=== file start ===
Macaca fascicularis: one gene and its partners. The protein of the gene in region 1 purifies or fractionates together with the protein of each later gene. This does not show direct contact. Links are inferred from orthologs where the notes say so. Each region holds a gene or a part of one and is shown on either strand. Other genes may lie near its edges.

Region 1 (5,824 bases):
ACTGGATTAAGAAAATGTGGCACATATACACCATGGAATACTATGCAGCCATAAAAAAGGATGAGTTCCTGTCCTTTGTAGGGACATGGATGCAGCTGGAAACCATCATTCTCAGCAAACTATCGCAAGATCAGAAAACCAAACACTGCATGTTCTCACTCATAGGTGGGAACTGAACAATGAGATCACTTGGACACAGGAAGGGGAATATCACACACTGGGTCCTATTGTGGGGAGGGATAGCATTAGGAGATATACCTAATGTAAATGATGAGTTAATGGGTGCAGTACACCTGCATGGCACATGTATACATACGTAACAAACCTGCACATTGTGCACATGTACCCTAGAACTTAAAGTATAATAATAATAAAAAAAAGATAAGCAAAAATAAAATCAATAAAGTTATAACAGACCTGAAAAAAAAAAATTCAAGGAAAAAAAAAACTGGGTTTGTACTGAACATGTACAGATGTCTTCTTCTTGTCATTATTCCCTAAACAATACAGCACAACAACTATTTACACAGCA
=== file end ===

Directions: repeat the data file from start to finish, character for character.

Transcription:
Macaca fascicularis: one gene and its partners. The protein of the gene in region 1 purifies or fractionates together with the protein of each later gene. This does not show direct contact. Links are inferred from orthologs where the notes say so. Each region holds a gene or a part of one and is shown on either strand. Other genes may lie near its edges.

Region 1 (5,824 bases):
ACTGGATTAAGAAAATGTGGCACATATACACCATGGAATACTATGCAGCCATAAAAAAGGATGAGTTCCTGTCCTTTGTAGGGACATGGATGCAGCTGGAAACCATCATTCTCAGCAAACTATCGCAAGATCAGAAAACCAAACACTGCATGTTCTCACTCATAGGTGGGAACTGAACAATGAGATCACTTGGACACAGGAAGGGGAATATCACACACTGGGTCCTATTGTGGGGAGGGATAGCATTAGGAGATATACCTAATGTAAATGATGAGTTAATGGGTGCAGTACACCTGCATGGCACATGTATACATACGTAACAAACCTGCACATTGTGCACATGTACCCTAGAACTTAAAGTATAATAATAATAAAAAAAAGATAAGCAAAAATAAAATCAATAAAGTTATAACAGACCTGAAAAAAAAAAATTCAAGGAAAAAAAAAACTGGGTTTGTACTGAACATGTACAGATGTCTTCTTCTTGTCATTATTCCCTAAACAATACAGCACAACAACTATTTACACAGCA